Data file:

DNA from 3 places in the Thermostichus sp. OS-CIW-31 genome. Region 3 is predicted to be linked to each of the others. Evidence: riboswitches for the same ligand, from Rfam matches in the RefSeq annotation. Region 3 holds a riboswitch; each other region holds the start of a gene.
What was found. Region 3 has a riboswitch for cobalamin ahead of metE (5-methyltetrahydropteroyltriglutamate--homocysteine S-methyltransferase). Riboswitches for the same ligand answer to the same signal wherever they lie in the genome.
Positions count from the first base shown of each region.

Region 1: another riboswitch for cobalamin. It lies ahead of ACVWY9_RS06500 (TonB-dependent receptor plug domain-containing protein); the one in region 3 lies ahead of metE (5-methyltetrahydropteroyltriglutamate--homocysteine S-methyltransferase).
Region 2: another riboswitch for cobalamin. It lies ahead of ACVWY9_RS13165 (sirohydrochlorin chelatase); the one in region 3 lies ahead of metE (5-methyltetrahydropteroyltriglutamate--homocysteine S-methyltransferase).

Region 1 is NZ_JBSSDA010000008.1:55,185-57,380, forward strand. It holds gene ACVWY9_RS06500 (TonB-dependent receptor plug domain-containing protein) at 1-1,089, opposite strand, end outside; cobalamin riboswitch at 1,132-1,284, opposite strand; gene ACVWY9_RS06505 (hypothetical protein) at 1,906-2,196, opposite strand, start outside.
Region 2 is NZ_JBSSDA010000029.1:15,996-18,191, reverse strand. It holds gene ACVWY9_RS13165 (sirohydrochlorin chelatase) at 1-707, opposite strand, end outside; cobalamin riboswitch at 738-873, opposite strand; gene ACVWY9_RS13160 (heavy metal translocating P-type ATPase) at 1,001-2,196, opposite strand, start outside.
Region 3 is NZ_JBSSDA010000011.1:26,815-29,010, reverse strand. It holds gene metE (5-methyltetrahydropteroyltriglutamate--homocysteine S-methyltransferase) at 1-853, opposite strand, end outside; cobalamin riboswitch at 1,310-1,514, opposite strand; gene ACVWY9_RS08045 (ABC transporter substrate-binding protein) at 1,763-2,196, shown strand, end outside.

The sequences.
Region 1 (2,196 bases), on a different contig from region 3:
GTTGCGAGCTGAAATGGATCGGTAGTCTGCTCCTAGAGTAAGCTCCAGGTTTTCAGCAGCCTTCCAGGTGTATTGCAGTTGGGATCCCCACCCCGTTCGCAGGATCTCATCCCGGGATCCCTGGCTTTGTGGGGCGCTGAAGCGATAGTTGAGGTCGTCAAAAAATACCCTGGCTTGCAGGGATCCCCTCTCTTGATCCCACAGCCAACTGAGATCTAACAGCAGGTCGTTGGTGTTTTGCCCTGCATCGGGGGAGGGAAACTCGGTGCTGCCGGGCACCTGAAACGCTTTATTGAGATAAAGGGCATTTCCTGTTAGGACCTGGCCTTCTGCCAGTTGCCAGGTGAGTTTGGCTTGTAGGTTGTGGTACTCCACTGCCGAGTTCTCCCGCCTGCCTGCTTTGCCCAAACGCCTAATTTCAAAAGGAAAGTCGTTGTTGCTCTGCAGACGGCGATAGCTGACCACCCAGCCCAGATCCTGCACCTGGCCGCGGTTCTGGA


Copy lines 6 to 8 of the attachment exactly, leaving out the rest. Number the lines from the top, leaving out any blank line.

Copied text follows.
Region 1 is NZ_JBSSDA010000008.1:55,185-57,380, forward strand. It holds gene ACVWY9_RS06500 (TonB-dependent receptor plug domain-containing protein) at 1-1,089, opposite strand, end outside; cobalamin riboswitch at 1,132-1,284, opposite strand; gene ACVWY9_RS06505 (hypothetical protein) at 1,906-2,196, opposite strand, start outside.
Region 2 is NZ_JBSSDA010000029.1:15,996-18,191, reverse strand. It holds gene ACVWY9_RS13165 (sirohydrochlorin chelatase) at 1-707, opposite strand, end outside; cobalamin riboswitch at 738-873, opposite strand; gene ACVWY9_RS13160 (heavy metal translocating P-type ATPase) at 1,001-2,196, opposite strand, start outside.
Region 3 is NZ_JBSSDA010000011.1:26,815-29,010, reverse strand. It holds gene metE (5-methyltetrahydropteroyltriglutamate--homocysteine S-methyltransferase) at 1-853, opposite strand, end outside; cobalamin riboswitch at 1,310-1,514, opposite strand; gene ACVWY9_RS08045 (ABC transporter substrate-binding protein) at 1,763-2,196, shown strand, end outside.